The following is by Tom Moore, a former Rockville City Councilmember and and candidate for the Democratic nomination for the Montgomery County Council’s 3rd District seat in 2014. I disagree completely with Tom’s suggestions for the future focus of MCDCC but thought it would be interesting to present an alternative viewpoint.
Two years ago, David Lublin asked, “How can we measure the success of MCDCC in the future?” and listed four areas of metrics being discussed by MCDCC leaders that might do the trick: Fundraising, precinct organization, field organization, and policymaking.
Now, these were certainly important things to track, but they mostly seem to be chasing the main political party metric, the only one that really matters: So, how many of your candidates won this year?
Because the MCDCC scores an envious 100% just about every year on that metric, subsidiary metrics like fundraising and precinct and field organizations miss the point.
They don’t get nearly to the heart of the question facing the Montgomery County Democratic Party: What is the role of a party organization when it effectively doesn’t have a party opposing it?
If Montgomery County were home to a robust county GOP, the role of the MCDCC would be obvious: Build and maintain the organization that will vanquish as many Republicans as possible every November. Funds would be raised for a reason. Precinct and field organizations would have a clear mission to pursue.
Now, the day may arrive when the GOP decides to start nominating electable candidates, and when it does, the MCDCC can revert to being a regular political party with a traditional mission. But the MCDCC has to figure out what do to with itself until that day arrives – which I’m not betting will be anytime soon.
Because until that day arrives, it will be impossible to build a precinct organization when it doesn’t really have anything to do, or to build a field operation when it doesn’t really have anything to do, or to raise funds for the MCDCC when it has no opposing party. You need continuously competitive local races versus another party to sustain that kind of interest, and we simply don’t have them. People simply have better things to do with their time and money.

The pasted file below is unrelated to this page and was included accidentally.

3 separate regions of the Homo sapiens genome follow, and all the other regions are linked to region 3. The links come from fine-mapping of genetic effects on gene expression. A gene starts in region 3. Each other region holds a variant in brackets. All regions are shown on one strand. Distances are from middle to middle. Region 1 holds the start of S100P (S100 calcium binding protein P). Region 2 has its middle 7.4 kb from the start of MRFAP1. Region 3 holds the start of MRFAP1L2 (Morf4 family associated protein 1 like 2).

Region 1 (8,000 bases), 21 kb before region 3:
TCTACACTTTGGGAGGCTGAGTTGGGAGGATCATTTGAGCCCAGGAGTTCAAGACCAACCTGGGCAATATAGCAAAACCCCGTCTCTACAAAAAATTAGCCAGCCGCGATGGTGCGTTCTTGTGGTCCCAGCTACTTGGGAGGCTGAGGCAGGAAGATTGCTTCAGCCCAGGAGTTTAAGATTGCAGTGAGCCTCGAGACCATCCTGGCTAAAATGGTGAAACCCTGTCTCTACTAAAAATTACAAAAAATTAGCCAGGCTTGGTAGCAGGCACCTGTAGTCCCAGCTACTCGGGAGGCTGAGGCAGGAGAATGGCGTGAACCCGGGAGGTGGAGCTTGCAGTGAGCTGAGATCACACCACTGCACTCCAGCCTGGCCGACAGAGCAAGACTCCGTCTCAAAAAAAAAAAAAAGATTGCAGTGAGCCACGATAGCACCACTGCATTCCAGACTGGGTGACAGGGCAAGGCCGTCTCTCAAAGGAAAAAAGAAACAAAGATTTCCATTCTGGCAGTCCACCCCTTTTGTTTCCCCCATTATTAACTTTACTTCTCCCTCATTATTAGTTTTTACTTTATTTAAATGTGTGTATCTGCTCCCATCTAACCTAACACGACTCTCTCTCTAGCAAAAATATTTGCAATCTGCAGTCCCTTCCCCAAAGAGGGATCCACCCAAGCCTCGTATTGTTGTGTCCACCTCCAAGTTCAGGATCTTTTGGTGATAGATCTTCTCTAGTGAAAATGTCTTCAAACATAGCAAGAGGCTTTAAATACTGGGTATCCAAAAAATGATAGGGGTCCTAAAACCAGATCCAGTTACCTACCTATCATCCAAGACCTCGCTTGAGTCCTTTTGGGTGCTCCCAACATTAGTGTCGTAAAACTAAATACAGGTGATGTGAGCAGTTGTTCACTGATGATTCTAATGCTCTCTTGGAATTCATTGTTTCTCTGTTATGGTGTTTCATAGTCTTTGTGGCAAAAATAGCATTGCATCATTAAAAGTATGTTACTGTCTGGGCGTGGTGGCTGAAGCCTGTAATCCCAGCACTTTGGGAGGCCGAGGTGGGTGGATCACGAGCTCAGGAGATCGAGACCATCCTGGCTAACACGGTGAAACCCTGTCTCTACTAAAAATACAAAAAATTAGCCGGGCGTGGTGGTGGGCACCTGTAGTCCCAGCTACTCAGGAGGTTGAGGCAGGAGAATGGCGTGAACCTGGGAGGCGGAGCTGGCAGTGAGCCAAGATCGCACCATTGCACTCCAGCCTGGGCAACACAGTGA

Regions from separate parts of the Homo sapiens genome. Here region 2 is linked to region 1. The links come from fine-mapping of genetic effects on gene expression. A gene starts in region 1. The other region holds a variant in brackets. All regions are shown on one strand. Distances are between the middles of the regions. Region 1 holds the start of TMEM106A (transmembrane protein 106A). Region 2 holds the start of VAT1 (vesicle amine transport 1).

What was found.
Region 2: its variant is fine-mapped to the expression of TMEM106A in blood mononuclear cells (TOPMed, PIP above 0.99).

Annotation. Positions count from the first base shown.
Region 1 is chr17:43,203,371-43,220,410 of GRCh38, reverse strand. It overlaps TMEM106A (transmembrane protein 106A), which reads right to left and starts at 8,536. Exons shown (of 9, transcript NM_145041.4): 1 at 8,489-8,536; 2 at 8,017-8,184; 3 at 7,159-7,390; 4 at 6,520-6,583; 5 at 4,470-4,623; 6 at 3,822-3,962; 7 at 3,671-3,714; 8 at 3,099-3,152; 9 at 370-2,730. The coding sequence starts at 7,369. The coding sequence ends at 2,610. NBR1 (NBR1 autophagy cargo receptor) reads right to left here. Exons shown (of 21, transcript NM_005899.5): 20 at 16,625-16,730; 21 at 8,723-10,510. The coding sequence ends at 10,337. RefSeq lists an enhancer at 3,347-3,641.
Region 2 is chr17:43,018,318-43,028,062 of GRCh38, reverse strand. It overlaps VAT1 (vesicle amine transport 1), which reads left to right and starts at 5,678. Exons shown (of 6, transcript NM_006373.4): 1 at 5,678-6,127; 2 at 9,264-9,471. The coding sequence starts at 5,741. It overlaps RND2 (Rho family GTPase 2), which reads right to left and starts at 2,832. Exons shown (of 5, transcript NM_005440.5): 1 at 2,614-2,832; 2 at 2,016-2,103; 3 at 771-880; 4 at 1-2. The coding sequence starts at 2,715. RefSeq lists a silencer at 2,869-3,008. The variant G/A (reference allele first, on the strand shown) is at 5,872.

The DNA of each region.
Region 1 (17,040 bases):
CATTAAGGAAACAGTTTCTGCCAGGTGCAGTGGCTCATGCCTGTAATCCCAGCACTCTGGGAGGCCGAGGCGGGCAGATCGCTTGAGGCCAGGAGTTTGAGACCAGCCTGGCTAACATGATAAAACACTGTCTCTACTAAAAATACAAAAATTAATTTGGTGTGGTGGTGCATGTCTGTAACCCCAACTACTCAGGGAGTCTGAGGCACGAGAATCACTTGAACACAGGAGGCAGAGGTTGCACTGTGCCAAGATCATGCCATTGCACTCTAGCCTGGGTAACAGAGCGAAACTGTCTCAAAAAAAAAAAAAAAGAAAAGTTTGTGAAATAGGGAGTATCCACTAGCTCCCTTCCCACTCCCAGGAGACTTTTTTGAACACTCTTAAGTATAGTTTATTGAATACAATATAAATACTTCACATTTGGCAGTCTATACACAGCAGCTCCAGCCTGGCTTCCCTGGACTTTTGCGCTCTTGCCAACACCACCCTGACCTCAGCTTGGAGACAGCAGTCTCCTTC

What can the MCDCC do until that day arrives? Recruit and train good progressive Democrats to run for office, and help all of them when they do run. Provide information. Pool the costs of running that can be shared across all candidates.
We’re Democrats. We deeply care about how well our government works – would we rather our standard-bearers spend more time raising funds, or more time making our government work well? The cheaper and easier we can make it for our fellow Democrats to run for office here, the more time our candidates and officeholders can actually spend making good policy, and the more money Montgomery County Democratic contributors can keep in their pockets.
I was taken aback during my campaign for the Montgomery County Council’s 3rd District seat in 2014 to learn that I would receive absolutely no support from the MCDCC during the primary season, and wouldn’t receive any were I in the general election, as there was no Republican on the ballot. I called the MCDCC and found that no county voter data was available. My only formal interaction with the Democratic Party at any level was to pay the state party a good chunk of money for my voter data.
Much better would have been for me to be able to send my volunteers to MCDCC classes on field operations, or fundraising, or communications, or data analysis. (I wouldn’t particularly have cared had they been sitting next to my opponents’ staff – there are some easily teachable basics that all Democratic activists should know.) Much better would have been for the MCDCC to have provided me and my opponents with free voter data, and to have some expertise on hand to help us understand it when we had questions.
I don’t suggest that the MCDCC directly intervene in primaries; of course that’s improper. But there’s no reason why the MCDCC can’t offer training – or provide data – to any Democrat who requests it. That’s not helping some candidates at the expense of others, that’s evenhandedly helping every Democrat who bothers to take advantage of the opportunity.
Campaigns end. But Montgomery County’s need for trained and engaged political activists continues. Two years ago, my supporters and I engaged in a spirited contest versus Sidney Katz, Ryan Spiegel, and Guled Kassim and their supporters for that 3rd District seat. This fall, I found myself working with Councilmember Katz, his supporters, and others in the attempt to beat back the developer-supported term-limits initiative. It would have been helpful to have had a corps of progressive activists who were trained in field operations and fundraising and media, regardless of who they supported two years ago, and regardless of who they’ll support two years from now.
We’re in a special situation here. The focus should be on building the MCDCC we need for the situation the MCDCC actually finds itself in, and not the situation that a party with a functional opposing party is in.
The MCDCC could really be helpful to its candidates if it adjusted its approach; right now, it really isn’t doing anything much at all for anyone. The party has an opportunity to chart a new course – a useful one: Recruit good candidates. Train them and their volunteers. Support all of them.
Tom Moore lives in Rockville. He is president of the board of Common Cause Maryland. He is a former Rockville City Councilmember and ran for the Democratic nomination for the Montgomery County Council’s 3rd District seat in 2014.